Wednesday, April 4, 2012

Aircraft noise maps

A new proposal has been tabled by the federal government to vastly expand the areas around major airports that could face residential housing construction restrictions due to aircraft noise. Property research and advisory firm MacroPlanDimasi estimated that $33.5 billion worth of future housing projects (which comprise 134,000 new dwellings across Brisbane, Melbourne, Perth, Sydney and Canberra) could be potentially at risk. If approved, it may have a significant impact on future urban renewal of residential areas directly beneath air traffic corridors in all capital cities – both positive and negative. For example, it may help to preserve the character of older inner-city suburbs but also restrict multi-storey/multi-dwelling redevelopment opportunities.

The report contains a series of maps that depict noise zones around major airports in Australia. These maps on their own are quite a valuable information resource for prospective home buyers and property developers - they will help in assessing the likelihood of aircraft noise in various parts of the city. In particular, the maps show computed outlines of various types of Aircraft Noise Exposure Forecast (ANEF). ANEF is a measure of the aircraft noise exposure levels in decibels around aerodromes based on average daily sound pressure levels:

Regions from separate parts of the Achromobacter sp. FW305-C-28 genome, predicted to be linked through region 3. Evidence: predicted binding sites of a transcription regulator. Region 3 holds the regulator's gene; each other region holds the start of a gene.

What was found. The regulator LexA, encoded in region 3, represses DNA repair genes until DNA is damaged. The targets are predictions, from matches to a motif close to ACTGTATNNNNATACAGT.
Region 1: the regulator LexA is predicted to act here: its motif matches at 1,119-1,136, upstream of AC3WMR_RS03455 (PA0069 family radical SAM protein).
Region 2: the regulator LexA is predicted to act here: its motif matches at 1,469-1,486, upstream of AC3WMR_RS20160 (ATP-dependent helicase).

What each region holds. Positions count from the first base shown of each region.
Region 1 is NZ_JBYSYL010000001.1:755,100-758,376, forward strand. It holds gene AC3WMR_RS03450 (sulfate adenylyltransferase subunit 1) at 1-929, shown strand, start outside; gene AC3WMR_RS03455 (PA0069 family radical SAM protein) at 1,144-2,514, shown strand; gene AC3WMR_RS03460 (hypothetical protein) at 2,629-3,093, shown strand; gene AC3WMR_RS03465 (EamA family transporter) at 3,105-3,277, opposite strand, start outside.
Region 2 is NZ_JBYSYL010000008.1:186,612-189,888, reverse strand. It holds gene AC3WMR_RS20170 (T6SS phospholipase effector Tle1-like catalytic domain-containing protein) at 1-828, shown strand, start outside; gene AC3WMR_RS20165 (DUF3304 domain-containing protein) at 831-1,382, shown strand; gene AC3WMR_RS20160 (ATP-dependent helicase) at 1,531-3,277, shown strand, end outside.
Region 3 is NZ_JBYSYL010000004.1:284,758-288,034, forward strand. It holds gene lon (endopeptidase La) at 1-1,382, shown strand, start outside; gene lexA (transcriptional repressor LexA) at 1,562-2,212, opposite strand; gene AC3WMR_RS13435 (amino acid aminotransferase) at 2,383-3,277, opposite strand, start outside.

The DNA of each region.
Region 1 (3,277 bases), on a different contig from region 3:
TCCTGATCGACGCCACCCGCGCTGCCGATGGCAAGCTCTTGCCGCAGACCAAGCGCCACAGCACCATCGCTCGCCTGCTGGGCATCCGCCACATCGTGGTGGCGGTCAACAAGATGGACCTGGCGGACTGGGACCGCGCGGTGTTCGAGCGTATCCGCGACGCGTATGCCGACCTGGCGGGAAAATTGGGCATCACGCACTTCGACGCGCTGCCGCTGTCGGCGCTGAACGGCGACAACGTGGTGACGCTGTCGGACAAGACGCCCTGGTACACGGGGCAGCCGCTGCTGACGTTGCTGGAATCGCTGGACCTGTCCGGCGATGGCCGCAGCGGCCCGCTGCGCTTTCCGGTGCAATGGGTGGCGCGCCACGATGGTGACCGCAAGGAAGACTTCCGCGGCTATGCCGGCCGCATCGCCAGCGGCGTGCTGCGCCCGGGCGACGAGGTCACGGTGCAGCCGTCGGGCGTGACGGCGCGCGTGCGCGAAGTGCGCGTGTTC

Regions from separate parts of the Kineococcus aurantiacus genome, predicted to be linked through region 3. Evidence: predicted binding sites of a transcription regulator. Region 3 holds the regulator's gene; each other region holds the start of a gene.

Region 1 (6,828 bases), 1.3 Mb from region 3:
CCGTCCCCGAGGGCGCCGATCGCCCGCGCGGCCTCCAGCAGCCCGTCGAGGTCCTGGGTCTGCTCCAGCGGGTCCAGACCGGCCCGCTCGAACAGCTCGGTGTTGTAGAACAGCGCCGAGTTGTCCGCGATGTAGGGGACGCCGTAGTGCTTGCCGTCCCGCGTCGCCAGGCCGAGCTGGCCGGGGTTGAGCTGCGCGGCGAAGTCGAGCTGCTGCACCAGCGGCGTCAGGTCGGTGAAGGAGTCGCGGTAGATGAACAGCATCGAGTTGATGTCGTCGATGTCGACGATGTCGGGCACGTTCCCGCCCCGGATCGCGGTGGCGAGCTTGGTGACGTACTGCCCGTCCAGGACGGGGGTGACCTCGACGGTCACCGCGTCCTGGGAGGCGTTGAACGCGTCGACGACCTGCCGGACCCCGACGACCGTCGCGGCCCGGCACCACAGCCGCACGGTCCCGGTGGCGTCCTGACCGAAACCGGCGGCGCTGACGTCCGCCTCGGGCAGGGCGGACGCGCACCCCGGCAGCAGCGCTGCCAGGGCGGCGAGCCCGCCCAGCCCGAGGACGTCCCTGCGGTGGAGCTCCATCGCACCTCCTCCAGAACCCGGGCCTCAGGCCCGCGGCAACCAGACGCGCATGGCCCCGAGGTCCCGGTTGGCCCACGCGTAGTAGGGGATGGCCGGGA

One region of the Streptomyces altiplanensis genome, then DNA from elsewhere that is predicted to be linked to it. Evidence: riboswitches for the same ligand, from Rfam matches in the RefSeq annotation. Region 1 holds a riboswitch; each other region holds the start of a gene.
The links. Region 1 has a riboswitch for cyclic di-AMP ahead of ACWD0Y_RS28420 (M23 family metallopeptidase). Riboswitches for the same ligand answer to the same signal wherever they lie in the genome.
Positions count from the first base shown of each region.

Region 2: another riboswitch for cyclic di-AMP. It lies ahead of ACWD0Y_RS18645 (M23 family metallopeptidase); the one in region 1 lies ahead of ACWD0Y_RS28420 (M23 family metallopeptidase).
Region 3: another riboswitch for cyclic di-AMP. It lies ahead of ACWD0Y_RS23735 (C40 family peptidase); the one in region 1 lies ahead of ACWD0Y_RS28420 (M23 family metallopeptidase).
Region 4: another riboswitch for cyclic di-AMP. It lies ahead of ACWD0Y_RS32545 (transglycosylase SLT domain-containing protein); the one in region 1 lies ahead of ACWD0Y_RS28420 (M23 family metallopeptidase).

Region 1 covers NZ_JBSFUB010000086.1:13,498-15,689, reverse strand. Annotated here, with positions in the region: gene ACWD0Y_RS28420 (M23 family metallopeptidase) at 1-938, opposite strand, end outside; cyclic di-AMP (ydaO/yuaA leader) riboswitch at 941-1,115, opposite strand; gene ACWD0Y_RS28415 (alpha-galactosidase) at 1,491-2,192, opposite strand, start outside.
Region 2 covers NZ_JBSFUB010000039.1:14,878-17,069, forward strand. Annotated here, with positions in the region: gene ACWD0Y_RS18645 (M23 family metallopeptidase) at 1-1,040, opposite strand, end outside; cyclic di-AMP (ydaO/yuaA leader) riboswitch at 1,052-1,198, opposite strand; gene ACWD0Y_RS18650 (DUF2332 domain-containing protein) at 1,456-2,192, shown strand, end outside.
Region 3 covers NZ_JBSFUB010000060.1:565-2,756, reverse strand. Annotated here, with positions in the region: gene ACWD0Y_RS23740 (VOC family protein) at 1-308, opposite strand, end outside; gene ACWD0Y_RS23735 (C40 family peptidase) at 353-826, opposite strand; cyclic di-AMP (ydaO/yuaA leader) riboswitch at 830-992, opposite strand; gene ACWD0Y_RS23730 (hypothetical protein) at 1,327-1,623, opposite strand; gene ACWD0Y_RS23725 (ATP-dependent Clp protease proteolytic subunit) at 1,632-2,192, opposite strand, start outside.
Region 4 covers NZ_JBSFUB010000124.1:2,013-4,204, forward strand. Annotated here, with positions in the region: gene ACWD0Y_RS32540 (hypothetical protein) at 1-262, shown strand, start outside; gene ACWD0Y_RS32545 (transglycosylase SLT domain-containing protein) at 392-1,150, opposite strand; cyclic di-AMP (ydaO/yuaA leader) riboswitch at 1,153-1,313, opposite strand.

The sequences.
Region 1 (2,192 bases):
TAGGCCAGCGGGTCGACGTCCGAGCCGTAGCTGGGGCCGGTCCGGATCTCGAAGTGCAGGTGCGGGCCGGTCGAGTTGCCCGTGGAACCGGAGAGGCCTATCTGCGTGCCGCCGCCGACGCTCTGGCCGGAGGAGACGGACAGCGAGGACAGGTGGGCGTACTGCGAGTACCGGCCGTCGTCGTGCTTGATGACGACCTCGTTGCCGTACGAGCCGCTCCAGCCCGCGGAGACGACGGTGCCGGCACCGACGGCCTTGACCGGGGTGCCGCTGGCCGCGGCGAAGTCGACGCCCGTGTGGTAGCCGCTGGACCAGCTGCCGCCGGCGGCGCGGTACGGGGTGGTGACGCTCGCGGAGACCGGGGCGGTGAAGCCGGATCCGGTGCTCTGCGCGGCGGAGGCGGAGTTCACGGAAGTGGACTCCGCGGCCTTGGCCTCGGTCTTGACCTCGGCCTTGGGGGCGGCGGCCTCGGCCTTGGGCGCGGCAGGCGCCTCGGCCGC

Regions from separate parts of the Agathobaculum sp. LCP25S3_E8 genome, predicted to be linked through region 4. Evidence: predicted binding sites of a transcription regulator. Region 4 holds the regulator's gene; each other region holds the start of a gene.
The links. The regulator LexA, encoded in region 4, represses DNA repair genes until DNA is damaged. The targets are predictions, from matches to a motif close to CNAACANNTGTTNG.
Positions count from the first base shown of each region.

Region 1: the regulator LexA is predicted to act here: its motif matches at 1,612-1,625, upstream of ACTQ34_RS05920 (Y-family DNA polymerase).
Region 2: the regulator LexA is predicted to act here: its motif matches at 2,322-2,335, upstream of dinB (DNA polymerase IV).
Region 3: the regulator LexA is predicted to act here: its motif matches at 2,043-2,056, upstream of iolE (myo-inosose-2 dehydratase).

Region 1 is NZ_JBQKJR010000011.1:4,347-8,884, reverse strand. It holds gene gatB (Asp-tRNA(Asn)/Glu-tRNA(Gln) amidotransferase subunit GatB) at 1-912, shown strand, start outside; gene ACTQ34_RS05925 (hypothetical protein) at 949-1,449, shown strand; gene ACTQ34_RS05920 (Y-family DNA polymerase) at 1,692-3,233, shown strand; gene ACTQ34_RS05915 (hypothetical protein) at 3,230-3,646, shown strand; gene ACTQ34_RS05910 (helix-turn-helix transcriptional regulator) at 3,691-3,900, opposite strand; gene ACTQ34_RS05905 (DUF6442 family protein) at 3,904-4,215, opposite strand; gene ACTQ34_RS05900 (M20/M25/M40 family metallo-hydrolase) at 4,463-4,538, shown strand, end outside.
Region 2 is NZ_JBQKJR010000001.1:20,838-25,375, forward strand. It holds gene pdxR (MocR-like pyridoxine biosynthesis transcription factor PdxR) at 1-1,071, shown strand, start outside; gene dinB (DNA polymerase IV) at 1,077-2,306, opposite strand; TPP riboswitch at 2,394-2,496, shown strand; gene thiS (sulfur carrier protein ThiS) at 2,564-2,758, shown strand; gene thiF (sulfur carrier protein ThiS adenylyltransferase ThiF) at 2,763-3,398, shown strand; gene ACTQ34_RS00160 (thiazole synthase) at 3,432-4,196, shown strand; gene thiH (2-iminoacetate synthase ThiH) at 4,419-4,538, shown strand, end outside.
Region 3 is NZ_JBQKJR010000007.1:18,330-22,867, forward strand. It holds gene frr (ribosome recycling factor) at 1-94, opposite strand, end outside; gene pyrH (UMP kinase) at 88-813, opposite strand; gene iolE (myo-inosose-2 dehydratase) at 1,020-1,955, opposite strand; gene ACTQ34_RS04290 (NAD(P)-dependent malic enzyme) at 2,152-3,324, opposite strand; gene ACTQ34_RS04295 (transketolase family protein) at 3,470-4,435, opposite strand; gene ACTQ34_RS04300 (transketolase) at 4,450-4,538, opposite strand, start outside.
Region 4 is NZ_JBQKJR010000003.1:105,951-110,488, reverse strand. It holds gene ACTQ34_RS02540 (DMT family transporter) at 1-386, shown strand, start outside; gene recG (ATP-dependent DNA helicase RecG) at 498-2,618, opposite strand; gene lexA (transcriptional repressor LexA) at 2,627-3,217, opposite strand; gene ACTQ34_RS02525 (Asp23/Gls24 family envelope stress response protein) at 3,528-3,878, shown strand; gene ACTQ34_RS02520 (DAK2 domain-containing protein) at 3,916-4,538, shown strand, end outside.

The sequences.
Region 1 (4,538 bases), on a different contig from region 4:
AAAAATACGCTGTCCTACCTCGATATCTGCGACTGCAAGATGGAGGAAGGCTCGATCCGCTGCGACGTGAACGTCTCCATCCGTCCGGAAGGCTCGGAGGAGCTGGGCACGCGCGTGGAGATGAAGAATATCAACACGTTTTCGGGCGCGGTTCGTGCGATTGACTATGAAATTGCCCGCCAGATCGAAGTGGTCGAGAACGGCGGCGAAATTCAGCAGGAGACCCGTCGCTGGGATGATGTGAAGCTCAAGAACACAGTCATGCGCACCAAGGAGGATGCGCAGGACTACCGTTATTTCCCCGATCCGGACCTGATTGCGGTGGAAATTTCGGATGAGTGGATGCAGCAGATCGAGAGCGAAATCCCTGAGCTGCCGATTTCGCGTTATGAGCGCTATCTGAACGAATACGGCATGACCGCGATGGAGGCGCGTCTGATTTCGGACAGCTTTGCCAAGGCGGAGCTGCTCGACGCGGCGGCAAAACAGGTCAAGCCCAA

• ANEF 20 (zone of expected continuous noise exposure over 5-20 years period).
  • N70 20 - zone with 20 or more daily events greater that 70 dB(A);
  • N65 50 - zone with 50 or more daily events greater that 65 dB(A);
  • N60 100 - zone with 100 or more daily events greater that 60 dB(A).

For comparison, quiet bedroom will record 35 dB(A), passenger car at 60km/h 70 dB(A); and heavy diesel lorry at 40km/h 83 dB(A).

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